Some other loss mums have said to me they weren’t ready for a really long time to try again. For us we didn’t want to wait to extend our family. With Alfie it was a long journey to conceive and we were unsure how long it just might be to become pregnant with her brother or sister.
The naivety and innocence of my pregnancy with Alfie is something that will never be again and I became well aware of this while carrying Archibald, Alfie’s little brother. With each day that passed, bringing me closer to term, the anxiousness of the wait and the worry got a little worse. I was very focused on remaining calm and loving on our precious cargo. I had mixed feelings…being pregnant again made me feel close to Alfie although she was not physically with me…I was so excited for the arrival of our second child. As his impending arrival drew nearer I thought of how ecstatic I would feel at hearing his first cry and I knew too that I would be holding my breath until I heard it. I was also aware that my elation at the birth of our rainbow may be mixed with feelings of both joy and sadness. I approached this with acceptance and awareness but also knowing that this too is unknown.
Before Alfie was born we talked about a home birth for our second child but for us we felt it was no longer even an option. We were reluctant to follow the same birthing regimen as last time and I was much more willing to accept any necessary intervention. Whatever was to keep our baby safe and out of harm’s way. I look back and feel that the advice we followed and believed in with Alfie didn’t allow for “her” safety on the whole but rather for our peace of mind that we were providing the best and most calm birthing environment for her. I kept a completely holistic approach believing that my body would deliver when my baby was ready but forgot that my head was part of my body and perhaps didn’t listen to my intuitive thoughts.
My head and my heart called the shots this time around. I still believe in having a natural and positive birthing environment but had no expectations for an idealistic birthing plan. Rather one that is safest and modified based on my baby’s needs. Not what I “hope” to achieve based on preconceived notions of how it should be.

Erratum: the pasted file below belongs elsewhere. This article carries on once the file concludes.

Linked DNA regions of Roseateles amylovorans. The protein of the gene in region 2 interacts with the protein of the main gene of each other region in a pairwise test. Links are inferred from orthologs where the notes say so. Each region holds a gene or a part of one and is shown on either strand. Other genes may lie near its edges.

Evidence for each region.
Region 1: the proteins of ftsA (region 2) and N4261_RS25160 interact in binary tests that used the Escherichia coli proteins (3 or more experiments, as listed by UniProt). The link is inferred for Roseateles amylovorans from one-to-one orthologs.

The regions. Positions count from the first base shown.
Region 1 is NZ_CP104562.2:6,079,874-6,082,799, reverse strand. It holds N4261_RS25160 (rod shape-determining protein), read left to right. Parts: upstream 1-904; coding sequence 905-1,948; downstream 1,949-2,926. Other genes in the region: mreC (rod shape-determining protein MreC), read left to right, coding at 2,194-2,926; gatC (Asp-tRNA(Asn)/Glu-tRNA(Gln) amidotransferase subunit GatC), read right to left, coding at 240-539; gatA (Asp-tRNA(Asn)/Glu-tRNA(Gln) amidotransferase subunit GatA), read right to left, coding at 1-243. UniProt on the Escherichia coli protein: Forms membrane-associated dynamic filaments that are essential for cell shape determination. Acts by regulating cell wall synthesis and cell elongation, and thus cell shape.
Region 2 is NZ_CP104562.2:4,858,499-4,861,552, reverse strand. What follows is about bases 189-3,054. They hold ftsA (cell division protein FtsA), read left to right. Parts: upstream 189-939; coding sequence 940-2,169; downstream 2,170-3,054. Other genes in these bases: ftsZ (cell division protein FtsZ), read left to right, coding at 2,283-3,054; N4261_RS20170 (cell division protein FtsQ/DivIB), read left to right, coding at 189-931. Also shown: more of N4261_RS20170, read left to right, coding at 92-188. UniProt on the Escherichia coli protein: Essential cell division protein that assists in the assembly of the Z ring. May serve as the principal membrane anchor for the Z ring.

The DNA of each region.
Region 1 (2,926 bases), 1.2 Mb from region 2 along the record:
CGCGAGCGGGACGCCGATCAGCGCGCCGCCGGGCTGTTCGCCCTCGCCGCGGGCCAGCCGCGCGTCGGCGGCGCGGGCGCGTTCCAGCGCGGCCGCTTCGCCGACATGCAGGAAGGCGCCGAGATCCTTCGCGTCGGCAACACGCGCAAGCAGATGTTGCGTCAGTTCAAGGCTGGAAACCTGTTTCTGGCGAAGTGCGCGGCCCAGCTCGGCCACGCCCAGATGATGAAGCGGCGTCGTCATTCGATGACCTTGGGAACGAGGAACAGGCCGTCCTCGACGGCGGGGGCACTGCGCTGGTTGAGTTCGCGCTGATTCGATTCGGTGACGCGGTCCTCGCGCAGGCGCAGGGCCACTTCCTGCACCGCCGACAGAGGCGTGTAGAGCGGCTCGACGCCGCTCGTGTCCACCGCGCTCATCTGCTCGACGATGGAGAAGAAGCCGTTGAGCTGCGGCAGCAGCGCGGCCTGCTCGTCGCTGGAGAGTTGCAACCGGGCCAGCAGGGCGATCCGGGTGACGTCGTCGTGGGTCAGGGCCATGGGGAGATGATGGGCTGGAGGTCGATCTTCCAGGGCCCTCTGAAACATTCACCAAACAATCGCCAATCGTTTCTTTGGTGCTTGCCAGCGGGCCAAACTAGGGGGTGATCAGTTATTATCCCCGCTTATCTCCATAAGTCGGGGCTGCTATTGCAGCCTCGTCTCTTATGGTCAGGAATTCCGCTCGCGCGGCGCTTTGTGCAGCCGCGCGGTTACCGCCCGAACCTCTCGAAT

I was monitored very closely this time round and we had regular scans and I felt confident to ask for the care my baby deserved. Strangely there were occasions where I still struggled to speak up. At these times I said to myself “Claire, if a mother contacted you worried or otherwise, saying she felt the need to see her doctor. You would tell her, do not wait. Go in. You’re not wasting anybody’s time.” I had to learn to digest my own advice and I followed it.
I monitored movements this time round and felt so much relief and a great deal of closeness to Archie in doing so. It provided me with the reassurance I needed, to know wholeheartedly that he was ok. If anything felt different I didn’t ask someone else “is this normal?” This time round I was asking the question of myself and when I felt the need went in to be monitored by CTG or ultrasound.
Archie was breech and kept spinning around. This time around I was aware that all of his spinning in the same direction could lead to a knot in his cord and if I suddenly went to labour given that he was the wrong way round, although relatively rare, could cause a cord prolapse. At 36 & a half weeks our little boy was head down and partially engaged and we didn’t want to take the chance of letting things run their course. Given that Alfie was birthed naturally we hoped for natural delivery once again. I was booked into hospital for gels but expected that Archibald would likely be birthed via cesarean section. 5 hours into labour I thought “this is the same pain I had with Alfie for 2 weeks, looks like it will be a c-section”. I asked for some pain relief and was given an epidural. 30 minutes later the epidural was just starting to alleviate some pain. I was due for another check and the midwife, lifting my bedding, looked and said “oh, that’s a big show. You’re having this baby now, um let me call your doctor and get him to hurry”. Within 10 minutes our obstetrician arrived. I burst into tears of joy and fear, I looked at Brad and stammered “I’m scared”. 15 minutes later our little boy slipped into this world with three pushes (just like his sister) and he let out a perfectly timed cry.
Archibald Lloyd Foord-Heath was born on the 9th of April 2015. He was and is entirely perfect and the first place we took him after leaving the hospital was to see his sister.
Written by Claire Foord